What’s up with the Russian lust for mushrooms?

That's the dream of every devoted Russian mushroom-picker.

That's the dream of every devoted Russian mushroom-picker.

Natalya Nosova
Not many people in the West like to chow down on delectable forest fungi, but Russians are obsessed with picking mushrooms themselves, sometimes scouring the forest for hours. This “hunt” is a real national sport.

“Almost nowhere else in the world do they gather mushrooms; fearing to mistake poisonous ones for those that are edible. Only in Russia does this ‘mushroom sport’ thrive,” wrote contemporary writer Dmitry Bykov. “Even Russian monuments look like they’re searching for mushrooms! Take Yuri Dolgoruky [the medieval prince who’s believed to be a founder of Moscow]: “Here’s one!” he shouts joyfully, pointing at an imaginary brown cap boletus,” Bykov jokes.

Yuri Dolgoruky's monument in Moscow.

Mushroom paradise

Perhaps he went a bit too far – mushroom-picking is not a unique Russian thing. “Slavic peoples in Bulgaria, Slovenia andCzech Republic are very similar to us, and they love to gather mushrooms,” mycologist Mikhail Vishnevsky says.

Babushkas selling mushrooms in the Novgorod Region.

At the same time, in Western Europe and the U.S. it’s uncommon to gather mushrooms, especially to pickle them.

Russians enjoy the opportunity to cook different kinds of mushrooms in a wide variety of ways and have every opportunity to do so. Akhil Sharma, an American writer who went to Russia in 2013 (to look for mushrooms, of course) quoted the executive chef at the Ritz-Carlton hotel in Moscow, who grew up in a mushroom-rich region in France: “In Burgundy you find only a few types of mushrooms. Here you find everything and in great quantity.”

Dangerous game

Fly agaric, one of the most poisonous kinds of mushrooms in Russia. Do not eat it!

If you happen to be in Russia from April to October (that’s when the mushroom season is usually on) and have a free day, then you can feel yourself a real Russian mushroom-picker: get out of the big city, head to the forest and look for these delicious fungi on the ground and on the trees.

Be careful, though. Picking mushrooms without preparation is as dangerous as hunting bears. Okay, maybe not as dangerous. But seriously, you can end up dead in both cases. There are about 30 kinds of poisonous mushrooms in Russia, and they can damage your health. The most dangerous is the death cap – even just a piece of this fungus is enough to kill an adult.

Many Russians, despite their love for mushroom-picking, are surprisingly bad at distinguishing edible fungi from poisonous, Mikhail Vishnevsky admits. “Unfortunately, our people love to pick mushrooms en masse, but they don’t have any special culture in this field whatsoever: putting everything in their mouths.”

So when you go ‘hunting’ mushrooms, take a guide with you – a gribnik, a mushroomer with much experience who can easily tell delicious from dangerous ones.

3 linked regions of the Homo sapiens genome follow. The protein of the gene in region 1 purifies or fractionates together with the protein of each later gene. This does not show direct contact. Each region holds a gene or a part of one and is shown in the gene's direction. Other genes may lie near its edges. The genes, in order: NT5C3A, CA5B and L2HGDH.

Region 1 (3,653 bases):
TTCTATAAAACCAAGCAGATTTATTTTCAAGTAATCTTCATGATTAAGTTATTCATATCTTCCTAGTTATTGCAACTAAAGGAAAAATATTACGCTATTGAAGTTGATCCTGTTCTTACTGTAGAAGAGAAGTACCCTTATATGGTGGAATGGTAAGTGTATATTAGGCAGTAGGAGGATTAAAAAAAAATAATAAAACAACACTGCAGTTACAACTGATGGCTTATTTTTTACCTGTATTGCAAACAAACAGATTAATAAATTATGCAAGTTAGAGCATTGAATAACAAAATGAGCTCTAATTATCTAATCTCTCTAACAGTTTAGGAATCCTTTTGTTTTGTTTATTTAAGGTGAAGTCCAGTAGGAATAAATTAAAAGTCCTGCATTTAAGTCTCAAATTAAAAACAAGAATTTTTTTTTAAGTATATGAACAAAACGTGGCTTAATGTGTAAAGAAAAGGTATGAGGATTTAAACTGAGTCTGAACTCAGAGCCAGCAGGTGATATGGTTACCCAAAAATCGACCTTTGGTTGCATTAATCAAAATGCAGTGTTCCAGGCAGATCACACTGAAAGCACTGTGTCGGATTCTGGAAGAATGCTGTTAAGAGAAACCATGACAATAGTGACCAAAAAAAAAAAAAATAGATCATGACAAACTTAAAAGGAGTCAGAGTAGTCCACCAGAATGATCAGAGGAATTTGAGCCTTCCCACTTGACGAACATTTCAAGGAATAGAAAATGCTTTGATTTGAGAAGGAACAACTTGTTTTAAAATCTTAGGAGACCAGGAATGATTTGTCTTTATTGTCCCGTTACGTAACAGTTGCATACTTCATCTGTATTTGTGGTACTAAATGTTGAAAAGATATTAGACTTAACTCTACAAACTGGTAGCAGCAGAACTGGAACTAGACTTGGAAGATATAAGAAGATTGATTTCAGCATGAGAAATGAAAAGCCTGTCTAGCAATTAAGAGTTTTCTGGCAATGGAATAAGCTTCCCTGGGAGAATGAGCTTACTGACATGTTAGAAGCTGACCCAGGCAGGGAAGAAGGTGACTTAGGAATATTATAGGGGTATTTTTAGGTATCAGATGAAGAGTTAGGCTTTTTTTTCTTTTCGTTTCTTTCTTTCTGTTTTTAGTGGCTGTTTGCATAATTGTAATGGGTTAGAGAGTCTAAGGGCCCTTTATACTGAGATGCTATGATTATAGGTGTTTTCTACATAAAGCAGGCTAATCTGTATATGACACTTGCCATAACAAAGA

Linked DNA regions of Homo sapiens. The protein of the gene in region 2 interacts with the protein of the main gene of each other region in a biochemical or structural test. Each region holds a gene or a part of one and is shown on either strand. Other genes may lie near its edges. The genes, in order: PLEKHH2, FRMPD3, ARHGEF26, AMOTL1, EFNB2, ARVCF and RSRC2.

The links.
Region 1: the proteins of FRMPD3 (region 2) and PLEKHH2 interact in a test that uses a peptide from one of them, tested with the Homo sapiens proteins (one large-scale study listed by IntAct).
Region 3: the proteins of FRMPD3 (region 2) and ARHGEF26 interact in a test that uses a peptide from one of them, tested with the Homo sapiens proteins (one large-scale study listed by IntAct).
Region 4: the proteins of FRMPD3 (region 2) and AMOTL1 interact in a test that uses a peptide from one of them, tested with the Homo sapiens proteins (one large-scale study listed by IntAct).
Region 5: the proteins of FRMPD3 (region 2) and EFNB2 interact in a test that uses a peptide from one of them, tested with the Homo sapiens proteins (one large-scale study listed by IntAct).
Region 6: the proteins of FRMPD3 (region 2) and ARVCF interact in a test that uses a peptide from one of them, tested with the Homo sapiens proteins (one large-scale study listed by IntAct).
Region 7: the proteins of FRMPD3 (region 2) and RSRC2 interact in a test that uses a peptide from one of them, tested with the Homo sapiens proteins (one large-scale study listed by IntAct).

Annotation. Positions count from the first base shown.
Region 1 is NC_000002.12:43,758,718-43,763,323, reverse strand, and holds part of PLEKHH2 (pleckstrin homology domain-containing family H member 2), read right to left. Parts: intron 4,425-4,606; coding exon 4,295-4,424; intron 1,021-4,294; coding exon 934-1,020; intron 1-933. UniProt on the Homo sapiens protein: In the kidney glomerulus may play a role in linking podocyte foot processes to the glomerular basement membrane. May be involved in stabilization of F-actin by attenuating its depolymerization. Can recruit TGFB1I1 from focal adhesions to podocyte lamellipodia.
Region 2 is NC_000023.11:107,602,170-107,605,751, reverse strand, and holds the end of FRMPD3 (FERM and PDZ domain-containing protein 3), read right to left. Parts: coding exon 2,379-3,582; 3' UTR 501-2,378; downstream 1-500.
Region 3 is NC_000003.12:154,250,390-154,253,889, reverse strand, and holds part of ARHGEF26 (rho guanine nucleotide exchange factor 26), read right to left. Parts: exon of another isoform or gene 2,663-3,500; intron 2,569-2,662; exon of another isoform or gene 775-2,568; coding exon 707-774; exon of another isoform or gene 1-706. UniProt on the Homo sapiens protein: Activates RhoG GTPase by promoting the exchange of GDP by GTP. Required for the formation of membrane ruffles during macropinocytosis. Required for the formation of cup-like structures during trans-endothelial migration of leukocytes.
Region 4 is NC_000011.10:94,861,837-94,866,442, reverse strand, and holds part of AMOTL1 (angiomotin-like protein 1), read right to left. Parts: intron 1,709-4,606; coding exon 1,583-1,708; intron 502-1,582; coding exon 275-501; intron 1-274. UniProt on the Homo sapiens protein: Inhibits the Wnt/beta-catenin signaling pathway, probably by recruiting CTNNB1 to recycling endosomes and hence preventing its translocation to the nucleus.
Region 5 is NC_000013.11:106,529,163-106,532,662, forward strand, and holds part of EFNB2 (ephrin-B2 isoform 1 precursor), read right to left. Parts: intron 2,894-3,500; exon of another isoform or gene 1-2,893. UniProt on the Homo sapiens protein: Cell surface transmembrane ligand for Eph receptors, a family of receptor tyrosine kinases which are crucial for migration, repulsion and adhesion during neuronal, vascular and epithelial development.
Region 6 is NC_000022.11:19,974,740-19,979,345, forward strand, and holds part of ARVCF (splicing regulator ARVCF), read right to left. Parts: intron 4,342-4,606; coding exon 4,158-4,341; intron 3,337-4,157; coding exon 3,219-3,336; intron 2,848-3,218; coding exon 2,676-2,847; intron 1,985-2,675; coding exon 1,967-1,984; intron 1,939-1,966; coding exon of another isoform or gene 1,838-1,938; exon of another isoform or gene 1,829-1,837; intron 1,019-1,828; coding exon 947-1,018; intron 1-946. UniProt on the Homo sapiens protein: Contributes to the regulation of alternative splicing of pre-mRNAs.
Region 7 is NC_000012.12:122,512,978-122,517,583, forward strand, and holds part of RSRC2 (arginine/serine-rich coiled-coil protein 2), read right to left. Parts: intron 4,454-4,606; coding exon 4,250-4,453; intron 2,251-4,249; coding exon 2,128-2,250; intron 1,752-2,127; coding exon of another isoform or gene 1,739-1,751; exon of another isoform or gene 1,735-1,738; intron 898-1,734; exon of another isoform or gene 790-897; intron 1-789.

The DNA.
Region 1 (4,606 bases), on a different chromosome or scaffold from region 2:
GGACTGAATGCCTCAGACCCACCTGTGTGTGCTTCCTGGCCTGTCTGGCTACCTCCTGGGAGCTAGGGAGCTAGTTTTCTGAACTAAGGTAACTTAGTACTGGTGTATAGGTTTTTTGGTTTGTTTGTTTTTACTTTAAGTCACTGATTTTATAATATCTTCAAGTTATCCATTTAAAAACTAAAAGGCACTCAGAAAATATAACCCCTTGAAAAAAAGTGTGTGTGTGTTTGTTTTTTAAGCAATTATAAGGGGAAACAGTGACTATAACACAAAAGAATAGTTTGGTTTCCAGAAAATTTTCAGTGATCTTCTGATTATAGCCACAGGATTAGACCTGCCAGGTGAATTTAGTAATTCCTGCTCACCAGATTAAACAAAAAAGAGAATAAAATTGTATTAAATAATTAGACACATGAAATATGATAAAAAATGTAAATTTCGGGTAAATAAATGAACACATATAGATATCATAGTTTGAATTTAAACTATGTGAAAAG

Boiling or…?

Akhil Sharma was disappointed with the way Russians cooked the mushrooms he picked in the Moscow Region: “The chef overcooked them horribly.” Boiling, frying or pickling mushrooms is a Russian thing, and not everyone from the West can understand this.

“If you have mushrooms of this [high] quality, you should serve them raw in a salad or maybe roast them slightly. To do any more is a waste,” chef Andrea Accordi said to New York Times, criticizing Russian cooks for their ‘violent’ behavior towards chanterelles and porcini.

Nevertheless, the way we cook our mushrooms is rooted in history – in times of hunger and crises picking mushrooms was one way to get food for free – and it wasn’t always as delicious as chanterelles and porcini.

“If you treat some of our bitter mushrooms as Europeans do – blanching a bit and sprinkling with oil – and eat it, you will get blisters on your tongue from bitterness,” Mikhail Vishnevsky explains.

Sacred mission

Going out into the woods and spending hours there, searching for mushrooms - almost every Russian person loves it.

In modern Russia, mushroom picking is not about finding food to survive. usually, it’s a kind of meditation, a way to calm down, to get away from the crazy world we live in for a while, and immerse oneself in nature, roaming the forests without rushing.

“The mushroom is like a magnet, an invisible and mysterious connection appears between it and the one who ‘hunts’  it… it’s not even a hunt, it’s a hide-and-seek with no winners or losers, no victims,” Russian writer Alexander Genis wrote, adding that for so many Russians this type of leisure is the most effective meditation.  

This article is part of the "Why Russia…?" series in which RBTH answers popular questions about Russia.

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